Musically, she’s shifted shape at every turn since Fur and Gold, which turns ten in September, but her broadly cinematic approach to her records has remained consistent. Both her debut and its follow-up, 2009’s Two Suns, were thick with palpable atmosphere; The Haunted Man was icier, more calculated, but still brimmed with complex storytelling.

There was always a clear conceptual arc, too; Two Suns delved into Lynchian ideas of duality, complete with a blonde-haired alter-ego, Pearl, whilst The Haunted Man really did sound like the product of somebody who had to go back to artistic basics to force their way through excruciating writer’s block - Khan took life drawing classes and a children’s illustration course to help battle the malaise. The subsequent, visceral creative response was evident in everything from the restrained compositions to the (literally) stark cover art. There’s always been a near-literary depth to Khan’s records as Bat For Lashes, something that’s encompassed the videos she’s made and the stage shows she’s put together and her astute manner in press interviews.

To go with all that, though, there was a consistent degree of opacity. Lyrics were often shrouded in elusive metaphor, and accompanying visual materials were not intended to be easily understood, throwing up more questions than answers for the casual observer. You always get out of Khan’s work what you put into it, to the point that it can seem an intimidating exercise at times (although if you find listening to it a bit daunting, try writing about it.) All of which is to say that, whilst the filmic ambition of The Bride should surprise nobody, the forthright manner in which it’s delivered perhaps will.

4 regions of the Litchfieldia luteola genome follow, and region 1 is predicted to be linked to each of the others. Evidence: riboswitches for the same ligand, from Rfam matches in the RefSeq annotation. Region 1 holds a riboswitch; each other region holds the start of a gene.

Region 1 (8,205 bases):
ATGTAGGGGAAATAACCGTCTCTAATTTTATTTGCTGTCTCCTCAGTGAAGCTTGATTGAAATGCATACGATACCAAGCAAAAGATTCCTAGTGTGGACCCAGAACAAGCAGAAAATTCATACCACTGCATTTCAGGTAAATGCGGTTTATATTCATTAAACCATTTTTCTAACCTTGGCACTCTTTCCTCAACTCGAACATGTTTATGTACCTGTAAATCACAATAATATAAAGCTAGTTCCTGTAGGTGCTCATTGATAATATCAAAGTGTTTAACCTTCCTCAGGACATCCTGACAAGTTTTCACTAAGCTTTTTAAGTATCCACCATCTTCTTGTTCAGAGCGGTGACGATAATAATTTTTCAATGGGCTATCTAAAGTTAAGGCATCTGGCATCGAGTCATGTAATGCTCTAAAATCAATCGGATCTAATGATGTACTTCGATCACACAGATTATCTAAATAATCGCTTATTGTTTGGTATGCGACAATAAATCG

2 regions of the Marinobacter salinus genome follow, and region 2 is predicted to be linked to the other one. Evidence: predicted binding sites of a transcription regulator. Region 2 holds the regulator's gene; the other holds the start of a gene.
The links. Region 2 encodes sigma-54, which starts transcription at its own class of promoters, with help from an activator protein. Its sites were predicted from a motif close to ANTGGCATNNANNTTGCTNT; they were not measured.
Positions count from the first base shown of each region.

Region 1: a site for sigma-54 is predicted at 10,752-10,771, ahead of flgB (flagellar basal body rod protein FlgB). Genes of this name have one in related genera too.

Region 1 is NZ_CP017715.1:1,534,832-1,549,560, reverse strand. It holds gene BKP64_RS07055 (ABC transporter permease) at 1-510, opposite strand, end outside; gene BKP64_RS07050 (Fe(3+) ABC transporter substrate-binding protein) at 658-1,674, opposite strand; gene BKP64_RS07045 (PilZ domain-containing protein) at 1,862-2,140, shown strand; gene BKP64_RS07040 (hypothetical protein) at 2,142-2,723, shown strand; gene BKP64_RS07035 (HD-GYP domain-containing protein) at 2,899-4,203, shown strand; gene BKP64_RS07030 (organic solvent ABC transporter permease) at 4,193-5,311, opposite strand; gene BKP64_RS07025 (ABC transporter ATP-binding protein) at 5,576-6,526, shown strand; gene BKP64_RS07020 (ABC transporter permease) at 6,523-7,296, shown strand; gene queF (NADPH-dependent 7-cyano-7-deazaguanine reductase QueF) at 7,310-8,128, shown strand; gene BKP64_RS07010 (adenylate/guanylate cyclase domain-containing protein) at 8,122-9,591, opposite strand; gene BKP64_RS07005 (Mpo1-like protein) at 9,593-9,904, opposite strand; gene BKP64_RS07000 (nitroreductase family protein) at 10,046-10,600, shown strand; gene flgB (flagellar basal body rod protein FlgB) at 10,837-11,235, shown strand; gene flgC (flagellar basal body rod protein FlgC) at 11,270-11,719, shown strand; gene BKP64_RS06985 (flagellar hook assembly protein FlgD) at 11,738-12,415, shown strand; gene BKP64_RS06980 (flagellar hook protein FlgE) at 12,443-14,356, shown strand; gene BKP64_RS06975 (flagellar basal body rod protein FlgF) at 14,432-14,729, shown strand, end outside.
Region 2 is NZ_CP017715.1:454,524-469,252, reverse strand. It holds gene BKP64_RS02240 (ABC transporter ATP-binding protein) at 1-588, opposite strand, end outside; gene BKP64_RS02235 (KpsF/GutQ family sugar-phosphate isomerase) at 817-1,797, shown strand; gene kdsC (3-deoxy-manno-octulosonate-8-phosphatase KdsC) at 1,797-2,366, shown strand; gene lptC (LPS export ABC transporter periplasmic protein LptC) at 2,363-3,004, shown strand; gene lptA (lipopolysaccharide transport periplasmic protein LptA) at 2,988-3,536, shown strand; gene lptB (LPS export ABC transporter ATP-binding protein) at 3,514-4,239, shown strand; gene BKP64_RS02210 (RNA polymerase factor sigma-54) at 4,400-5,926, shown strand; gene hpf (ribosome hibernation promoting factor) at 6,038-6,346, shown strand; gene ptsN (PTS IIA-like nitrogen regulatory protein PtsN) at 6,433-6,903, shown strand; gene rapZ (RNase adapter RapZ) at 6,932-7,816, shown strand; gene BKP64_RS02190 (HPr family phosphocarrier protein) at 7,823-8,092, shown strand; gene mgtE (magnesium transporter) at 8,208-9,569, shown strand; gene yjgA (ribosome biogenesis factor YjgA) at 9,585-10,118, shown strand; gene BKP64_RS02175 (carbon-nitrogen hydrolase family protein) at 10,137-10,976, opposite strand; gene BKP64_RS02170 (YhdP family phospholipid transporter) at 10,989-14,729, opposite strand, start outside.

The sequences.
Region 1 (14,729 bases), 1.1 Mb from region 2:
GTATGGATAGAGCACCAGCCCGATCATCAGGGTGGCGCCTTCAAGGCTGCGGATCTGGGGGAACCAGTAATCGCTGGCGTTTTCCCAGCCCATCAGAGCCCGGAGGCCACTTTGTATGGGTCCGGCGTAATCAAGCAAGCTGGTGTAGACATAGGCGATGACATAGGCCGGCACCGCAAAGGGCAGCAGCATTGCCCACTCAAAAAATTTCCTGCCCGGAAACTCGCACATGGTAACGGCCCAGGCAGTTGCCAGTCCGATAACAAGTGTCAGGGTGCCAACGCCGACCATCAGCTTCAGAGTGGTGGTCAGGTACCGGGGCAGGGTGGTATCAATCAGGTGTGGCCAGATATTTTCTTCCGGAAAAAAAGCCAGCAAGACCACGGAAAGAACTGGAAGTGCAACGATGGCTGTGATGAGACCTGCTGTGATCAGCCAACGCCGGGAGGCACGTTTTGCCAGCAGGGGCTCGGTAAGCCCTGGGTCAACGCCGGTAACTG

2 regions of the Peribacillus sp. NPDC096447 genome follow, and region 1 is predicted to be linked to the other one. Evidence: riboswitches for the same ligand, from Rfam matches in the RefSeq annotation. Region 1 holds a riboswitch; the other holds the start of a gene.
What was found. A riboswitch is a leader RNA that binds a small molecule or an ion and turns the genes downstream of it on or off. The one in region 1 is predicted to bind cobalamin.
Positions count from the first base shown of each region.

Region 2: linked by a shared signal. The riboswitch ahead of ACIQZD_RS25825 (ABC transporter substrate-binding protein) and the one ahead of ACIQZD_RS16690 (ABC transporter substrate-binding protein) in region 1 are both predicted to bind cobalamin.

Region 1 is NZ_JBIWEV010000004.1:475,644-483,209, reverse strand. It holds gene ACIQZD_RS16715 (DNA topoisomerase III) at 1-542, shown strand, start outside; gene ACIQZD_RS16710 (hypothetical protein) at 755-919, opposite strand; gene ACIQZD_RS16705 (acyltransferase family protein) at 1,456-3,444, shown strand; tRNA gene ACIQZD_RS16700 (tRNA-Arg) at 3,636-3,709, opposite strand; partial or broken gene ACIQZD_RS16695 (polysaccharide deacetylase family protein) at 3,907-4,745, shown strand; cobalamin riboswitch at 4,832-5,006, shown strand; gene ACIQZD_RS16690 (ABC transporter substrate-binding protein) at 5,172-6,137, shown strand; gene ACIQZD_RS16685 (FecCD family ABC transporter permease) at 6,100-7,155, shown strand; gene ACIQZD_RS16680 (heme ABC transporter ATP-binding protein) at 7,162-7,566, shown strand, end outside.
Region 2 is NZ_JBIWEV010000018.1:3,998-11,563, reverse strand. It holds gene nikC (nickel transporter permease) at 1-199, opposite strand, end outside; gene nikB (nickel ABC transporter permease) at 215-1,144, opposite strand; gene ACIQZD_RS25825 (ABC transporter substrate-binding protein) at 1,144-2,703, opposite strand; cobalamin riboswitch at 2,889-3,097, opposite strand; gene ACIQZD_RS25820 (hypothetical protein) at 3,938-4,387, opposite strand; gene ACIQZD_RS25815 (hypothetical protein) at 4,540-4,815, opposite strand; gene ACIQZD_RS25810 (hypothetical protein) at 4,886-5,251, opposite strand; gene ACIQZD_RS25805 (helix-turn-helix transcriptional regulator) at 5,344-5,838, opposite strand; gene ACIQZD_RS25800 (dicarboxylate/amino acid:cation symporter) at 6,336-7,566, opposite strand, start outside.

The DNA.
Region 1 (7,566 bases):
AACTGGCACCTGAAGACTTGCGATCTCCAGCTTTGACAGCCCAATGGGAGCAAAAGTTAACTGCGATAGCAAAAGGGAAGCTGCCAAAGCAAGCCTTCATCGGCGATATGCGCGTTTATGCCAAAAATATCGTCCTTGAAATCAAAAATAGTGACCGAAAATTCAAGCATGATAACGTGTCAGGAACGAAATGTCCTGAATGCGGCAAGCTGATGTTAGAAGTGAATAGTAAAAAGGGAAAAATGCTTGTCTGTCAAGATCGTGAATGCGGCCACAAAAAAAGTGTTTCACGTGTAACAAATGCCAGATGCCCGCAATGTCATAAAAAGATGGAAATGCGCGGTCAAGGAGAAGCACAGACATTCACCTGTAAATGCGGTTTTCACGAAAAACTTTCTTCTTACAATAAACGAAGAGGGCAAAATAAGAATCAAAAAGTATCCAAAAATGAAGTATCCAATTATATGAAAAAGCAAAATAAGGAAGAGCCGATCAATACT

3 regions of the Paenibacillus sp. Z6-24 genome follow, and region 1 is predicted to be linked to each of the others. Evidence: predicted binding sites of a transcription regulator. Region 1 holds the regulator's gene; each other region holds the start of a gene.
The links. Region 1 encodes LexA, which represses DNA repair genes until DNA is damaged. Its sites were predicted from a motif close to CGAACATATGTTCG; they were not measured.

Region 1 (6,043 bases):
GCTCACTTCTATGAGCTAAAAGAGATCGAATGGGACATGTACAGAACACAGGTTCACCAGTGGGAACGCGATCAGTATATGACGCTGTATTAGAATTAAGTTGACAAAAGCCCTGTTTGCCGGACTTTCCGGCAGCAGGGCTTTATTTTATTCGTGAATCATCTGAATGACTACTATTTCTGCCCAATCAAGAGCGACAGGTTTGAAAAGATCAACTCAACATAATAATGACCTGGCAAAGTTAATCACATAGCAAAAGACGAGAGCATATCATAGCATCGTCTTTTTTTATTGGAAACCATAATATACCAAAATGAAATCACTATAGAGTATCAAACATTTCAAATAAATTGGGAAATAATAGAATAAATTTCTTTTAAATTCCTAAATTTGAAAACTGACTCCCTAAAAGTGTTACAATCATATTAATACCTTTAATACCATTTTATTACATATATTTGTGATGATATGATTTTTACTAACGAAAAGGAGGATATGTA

Unlike everything that’s gone before it, The Bride’s concept is immediately arresting; the title is ostensibly straightforward, and only Khan’s shocking green eye shadow - surely a nod to To Bring You My Love-era PJ Harvey - suggests anything out of the ordinary about the cover photograph, which has her in a simple wedding dress. Promotional material is littered with matrimonial cliche; ‘save the date’, ‘til death do us part’. The album’s announcement was accompanied by the first page of a novel, to set the scene; our eponymous heroine stands at the altar, doom already heavy in the air, before disaster strikes - the groom is killed in a car wreck on the way to the church. Rather than face the tragic enormity of the situation, The Bride flees in the honeymoon car, alone.

In less able hands, the stage would be set for an uncomplicated concept record - a dramatic road trip born out of catastrophe. This being Khan, that was never likely to be the case. An album on which we are openly invited to assume that she’s playing a fictional character should be her least personal yet. Quite the contrary. The Bride is a vehicle for Khan to turn the lens back on herself, in a way that she hasn’t since Fur and Gold. There’s a neatness to the fact that this album arrives nearly exactly a decade since her debut, because the parallels between the two are varied and many. If a single theme united the songs on Fur and Gold, it was femininity and the exploration thereof; “Prescilla” yearned simultaneously for freedom and domesticity, “What’s a Girl to Do?” was caught between wanting both familiarity and passion, and “Trophy” tried to reconcile sex and love.